“Observation-based assessments of movement are a standard component in clinical assessment of patients with non-specific low back pain. While aberrant motion patterns can be detected visually, clinicians are unable to assess underlying neuromuscular strategies during these tests.”
-E. Nelson-Wong et al, Journal of Electromyography and Kinesiology 2013
Clinicians and coaches wish or sometimes believe they have X-Ray eyes and can see muscles “fire” with just the naked eye. While the human eye is an amazing organ, muscle recruitment does not always manifest with visual hints from the patient’s or athlete’s body and EMG is our guide to underlying neuromuscular activity. An essential part of working with athletes who have experienced chronic or acute injuries is the managing their avoidance of pain, and the neuromuscular changes that compromise outcomes associated with it. Guarding of joints and compensation is talked about in the literature, but the most direct way of solving movement impairments is to see the actions of the body and neuromuscular strategies employed by the athlete relearning after injury. Surface EMG provides clarity to what is happening below the surface, and the information gleaned from its use can accelerate the process of improving performance.
Improving Neuromuscular Recruitment Strategies
Several approaches work with improving movement quality, using Biofeedback makes a mind to muscle connection that bypasses the struggle of learning or changing motion. Finding the right sequence is not easy with athletes who are injured and are in pain, but simple activities can be enhanced with patient and athlete assisted EMG techniques. A simple guideline to ensuring optimized movement is to think of the acronym D.O.T.S. Below are the four factors in that practitioners should think about in athletic movements when performing return to play strategies.
▪ Duration of Near Peak Activity - Mean and Peak values for EMG are two very powerful metrics that reveal how the muscle is working overtime and how successfully it was engaged. Looking at both the average work during mean activation and the top end range (peak) is an excellent benchmark when devising early post-surgical rehabilitation programs or return to play protocols.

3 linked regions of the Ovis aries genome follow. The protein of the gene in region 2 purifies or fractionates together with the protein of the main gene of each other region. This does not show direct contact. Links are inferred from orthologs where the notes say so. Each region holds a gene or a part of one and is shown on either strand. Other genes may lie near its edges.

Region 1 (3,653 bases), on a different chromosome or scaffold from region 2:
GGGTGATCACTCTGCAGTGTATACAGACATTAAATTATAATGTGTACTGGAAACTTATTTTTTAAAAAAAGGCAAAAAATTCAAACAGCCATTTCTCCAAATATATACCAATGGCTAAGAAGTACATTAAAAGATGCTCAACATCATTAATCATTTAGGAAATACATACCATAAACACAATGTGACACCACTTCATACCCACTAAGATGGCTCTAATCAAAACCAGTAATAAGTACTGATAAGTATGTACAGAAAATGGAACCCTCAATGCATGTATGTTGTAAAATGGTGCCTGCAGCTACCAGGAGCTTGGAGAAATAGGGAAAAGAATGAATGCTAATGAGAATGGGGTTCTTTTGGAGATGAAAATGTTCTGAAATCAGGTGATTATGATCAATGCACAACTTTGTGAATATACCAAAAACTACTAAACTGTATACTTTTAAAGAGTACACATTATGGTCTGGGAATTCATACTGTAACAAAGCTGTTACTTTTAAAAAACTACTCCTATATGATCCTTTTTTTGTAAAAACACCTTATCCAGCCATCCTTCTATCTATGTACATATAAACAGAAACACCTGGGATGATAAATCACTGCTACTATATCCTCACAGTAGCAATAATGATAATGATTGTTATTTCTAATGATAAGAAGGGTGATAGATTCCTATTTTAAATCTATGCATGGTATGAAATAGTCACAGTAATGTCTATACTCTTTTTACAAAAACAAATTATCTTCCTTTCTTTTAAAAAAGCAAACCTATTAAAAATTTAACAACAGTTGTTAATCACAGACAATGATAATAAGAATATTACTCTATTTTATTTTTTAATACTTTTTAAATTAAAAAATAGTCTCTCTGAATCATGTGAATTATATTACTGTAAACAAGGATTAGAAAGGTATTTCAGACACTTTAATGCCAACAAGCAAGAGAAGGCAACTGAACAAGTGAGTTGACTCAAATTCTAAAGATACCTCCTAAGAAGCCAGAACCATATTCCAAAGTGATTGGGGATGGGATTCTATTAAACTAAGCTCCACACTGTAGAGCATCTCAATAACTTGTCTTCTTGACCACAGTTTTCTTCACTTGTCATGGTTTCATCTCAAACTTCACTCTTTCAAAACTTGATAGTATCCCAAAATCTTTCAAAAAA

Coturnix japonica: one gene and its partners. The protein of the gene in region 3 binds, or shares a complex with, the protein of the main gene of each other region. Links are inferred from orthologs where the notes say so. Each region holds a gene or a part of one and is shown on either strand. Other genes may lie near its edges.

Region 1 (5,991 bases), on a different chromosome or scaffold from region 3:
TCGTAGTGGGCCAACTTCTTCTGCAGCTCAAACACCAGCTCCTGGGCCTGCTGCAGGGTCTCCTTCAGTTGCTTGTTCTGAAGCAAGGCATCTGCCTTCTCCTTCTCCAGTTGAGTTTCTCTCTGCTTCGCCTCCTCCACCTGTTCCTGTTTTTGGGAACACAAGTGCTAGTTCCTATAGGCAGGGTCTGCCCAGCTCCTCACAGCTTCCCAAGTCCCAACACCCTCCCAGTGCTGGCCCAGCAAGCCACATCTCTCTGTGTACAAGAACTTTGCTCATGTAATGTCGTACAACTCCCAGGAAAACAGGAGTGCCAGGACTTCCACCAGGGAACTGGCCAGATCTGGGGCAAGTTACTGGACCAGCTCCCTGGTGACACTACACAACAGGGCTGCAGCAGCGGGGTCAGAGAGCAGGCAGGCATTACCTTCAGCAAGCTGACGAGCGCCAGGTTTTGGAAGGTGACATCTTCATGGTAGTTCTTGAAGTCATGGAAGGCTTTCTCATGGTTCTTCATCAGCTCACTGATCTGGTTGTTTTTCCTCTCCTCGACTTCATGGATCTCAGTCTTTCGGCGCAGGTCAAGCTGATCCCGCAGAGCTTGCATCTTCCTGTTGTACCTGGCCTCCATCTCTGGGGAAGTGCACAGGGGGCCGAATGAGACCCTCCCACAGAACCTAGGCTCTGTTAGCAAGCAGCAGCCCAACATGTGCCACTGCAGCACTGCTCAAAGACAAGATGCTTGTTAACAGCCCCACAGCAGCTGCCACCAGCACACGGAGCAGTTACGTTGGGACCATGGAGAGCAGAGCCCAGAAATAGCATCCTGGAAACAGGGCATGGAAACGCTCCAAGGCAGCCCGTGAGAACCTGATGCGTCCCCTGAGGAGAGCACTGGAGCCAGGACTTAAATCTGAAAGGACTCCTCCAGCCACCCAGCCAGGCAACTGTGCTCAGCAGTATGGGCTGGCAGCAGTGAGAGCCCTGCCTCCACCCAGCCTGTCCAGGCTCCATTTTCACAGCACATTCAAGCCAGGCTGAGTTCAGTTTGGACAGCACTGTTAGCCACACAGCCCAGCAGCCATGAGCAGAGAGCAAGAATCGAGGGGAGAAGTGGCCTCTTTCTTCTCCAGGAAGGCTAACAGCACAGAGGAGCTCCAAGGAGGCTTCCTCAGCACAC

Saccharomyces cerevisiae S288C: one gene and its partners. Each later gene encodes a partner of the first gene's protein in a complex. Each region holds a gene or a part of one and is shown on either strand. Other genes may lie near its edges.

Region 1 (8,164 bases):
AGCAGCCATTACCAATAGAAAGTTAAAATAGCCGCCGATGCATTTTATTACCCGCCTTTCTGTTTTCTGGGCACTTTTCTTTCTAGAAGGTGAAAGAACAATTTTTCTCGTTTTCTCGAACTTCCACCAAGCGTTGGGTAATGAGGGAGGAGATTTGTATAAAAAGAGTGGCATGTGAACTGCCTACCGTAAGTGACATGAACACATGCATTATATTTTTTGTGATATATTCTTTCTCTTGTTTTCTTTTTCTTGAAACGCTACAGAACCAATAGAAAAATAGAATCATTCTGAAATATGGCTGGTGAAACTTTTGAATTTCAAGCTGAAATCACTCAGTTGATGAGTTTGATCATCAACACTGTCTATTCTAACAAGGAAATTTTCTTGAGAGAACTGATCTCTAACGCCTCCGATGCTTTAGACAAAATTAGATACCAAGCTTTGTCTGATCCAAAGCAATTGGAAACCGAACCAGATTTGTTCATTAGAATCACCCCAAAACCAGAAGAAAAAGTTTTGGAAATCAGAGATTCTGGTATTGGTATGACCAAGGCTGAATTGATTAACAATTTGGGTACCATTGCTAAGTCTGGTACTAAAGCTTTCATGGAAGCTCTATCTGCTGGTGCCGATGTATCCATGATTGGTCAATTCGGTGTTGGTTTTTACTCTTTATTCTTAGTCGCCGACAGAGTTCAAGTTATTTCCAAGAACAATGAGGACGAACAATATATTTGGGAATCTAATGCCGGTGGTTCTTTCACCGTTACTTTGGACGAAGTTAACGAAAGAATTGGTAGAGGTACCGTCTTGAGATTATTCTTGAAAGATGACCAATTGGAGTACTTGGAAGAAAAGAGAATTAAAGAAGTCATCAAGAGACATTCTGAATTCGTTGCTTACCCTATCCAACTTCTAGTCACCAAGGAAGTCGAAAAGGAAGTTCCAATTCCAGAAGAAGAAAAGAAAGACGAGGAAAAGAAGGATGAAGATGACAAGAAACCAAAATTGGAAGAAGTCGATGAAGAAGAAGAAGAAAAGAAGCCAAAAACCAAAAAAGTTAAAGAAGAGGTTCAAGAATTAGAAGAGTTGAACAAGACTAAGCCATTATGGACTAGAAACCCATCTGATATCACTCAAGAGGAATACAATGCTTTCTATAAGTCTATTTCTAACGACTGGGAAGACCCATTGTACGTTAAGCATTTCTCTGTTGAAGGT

▪ Order of Sequence - A simple path to neuromuscular enhancement is ensuring the right order of muscular recruitment is displayed when an athlete performs a sporting action. Success in joint integrity is highly dependent on the right order of muscle recruitment.
▪ Timing of Activity- Precise timing of activity to muscle groups will determine if a joint is prepared for landing during gait or able to increase the power potential of general movement. Timing and order of muscle firing are not isolated qualities, and are highly dependent on each other for the right interaction.
▪ Silence Period- The select time when muscles are resting is a perfect way to screen for guarding or fears of pain or dysfunction. Athletes will not trust their bodies and resort to protection strategies, causing early fatigue and possible re-injury.
Lumbopelvic Stability Enhancement with EMG - Example of Current Options
Low back pain is a complex and very common problem with athletes and the general population, and most approaches can be enhanced with the use of surface EMG. Several strategies exist with low back pain and common approaches can be made more effective, starting from the screening process and finishing with a discharge report, all done rapidly and easily with surface EMG. Examples of integrating and pairing EMG with your existing treatment processes are the following:
▪ Dynamic Neuromuscular Stabilization - Neurodevelopmental aspects of motor control are supported with a combined approach, and practitioners can see how reflexive actions are involved in the rehabilitation process. Normally the approach is very qualitative and subjective, but a combined approach with surface EMG can accelerate the rehabilitation and increase patient awareness.
▪ Chronic Pain Therapy - Emotional or Cognitive perception of threats, specifically pain, can be reduced through mindset changes when athletes have confidence in the therapy. Practitioners can see therapeutic milestones of restored norms when athletes are able to remove fear avoidance tendencies and guarding patterns. Biofeedback with therapist support breaks through mental and physical barriers and normal patterns of activity can be restored or acquired with surface EMG techniques.
▪ Postural Enhancement Training - Proper spinal positioning can be fine-tuned with EMG by either biofeedback of the core and lower extremities or by scoring visual and EMG readings later. Sport or training postures can enhance performance and reduce injury, making the combined approach effective for both coaches and therapists.
EMG integration is only limited by the imagination and goals of the therapy and training. Adding a simple set of sensors with the process unlocks the doors of better information and is currently improving patient outcomes and athlete performance.
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